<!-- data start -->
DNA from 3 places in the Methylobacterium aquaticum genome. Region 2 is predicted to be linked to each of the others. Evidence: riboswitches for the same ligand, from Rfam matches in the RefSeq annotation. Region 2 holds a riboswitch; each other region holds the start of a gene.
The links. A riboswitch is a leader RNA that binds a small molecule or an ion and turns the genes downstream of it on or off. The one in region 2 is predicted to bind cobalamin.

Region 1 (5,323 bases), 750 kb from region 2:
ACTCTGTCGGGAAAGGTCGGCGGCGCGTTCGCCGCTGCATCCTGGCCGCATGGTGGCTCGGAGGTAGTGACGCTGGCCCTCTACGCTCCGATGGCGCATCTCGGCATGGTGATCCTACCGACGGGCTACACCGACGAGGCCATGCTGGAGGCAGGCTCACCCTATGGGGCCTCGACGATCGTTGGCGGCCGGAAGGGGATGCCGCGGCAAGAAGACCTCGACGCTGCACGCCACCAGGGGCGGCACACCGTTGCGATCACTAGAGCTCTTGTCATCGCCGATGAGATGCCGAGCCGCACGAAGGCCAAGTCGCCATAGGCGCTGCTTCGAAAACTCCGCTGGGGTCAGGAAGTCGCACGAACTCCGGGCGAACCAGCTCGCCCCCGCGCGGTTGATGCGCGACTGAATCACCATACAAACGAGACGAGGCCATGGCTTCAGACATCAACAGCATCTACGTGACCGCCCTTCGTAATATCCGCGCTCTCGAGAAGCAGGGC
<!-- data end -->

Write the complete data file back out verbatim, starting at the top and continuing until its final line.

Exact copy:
DNA from 3 places in the Methylobacterium aquaticum genome. Region 2 is predicted to be linked to each of the others. Evidence: riboswitches for the same ligand, from Rfam matches in the RefSeq annotation. Region 2 holds a riboswitch; each other region holds the start of a gene.
The links. A riboswitch is a leader RNA that binds a small molecule or an ion and turns the genes downstream of it on or off. The one in region 2 is predicted to bind cobalamin.

Region 1 (5,323 bases), 750 kb from region 2:
ACTCTGTCGGGAAAGGTCGGCGGCGCGTTCGCCGCTGCATCCTGGCCGCATGGTGGCTCGGAGGTAGTGACGCTGGCCCTCTACGCTCCGATGGCGCATCTCGGCATGGTGATCCTACCGACGGGCTACACCGACGAGGCCATGCTGGAGGCAGGCTCACCCTATGGGGCCTCGACGATCGTTGGCGGCCGGAAGGGGATGCCGCGGCAAGAAGACCTCGACGCTGCACGCCACCAGGGGCGGCACACCGTTGCGATCACTAGAGCTCTTGTCATCGCCGATGAGATGCCGAGCCGCACGAAGGCCAAGTCGCCATAGGCGCTGCTTCGAAAACTCCGCTGGGGTCAGGAAGTCGCACGAACTCCGGGCGAACCAGCTCGCCCCCGCGCGGTTGATGCGCGACTGAATCACCATACAAACGAGACGAGGCCATGGCTTCAGACATCAACAGCATCTACGTGACCGCCCTTCGTAATATCCGCGCTCTCGAGAAGCAGGGC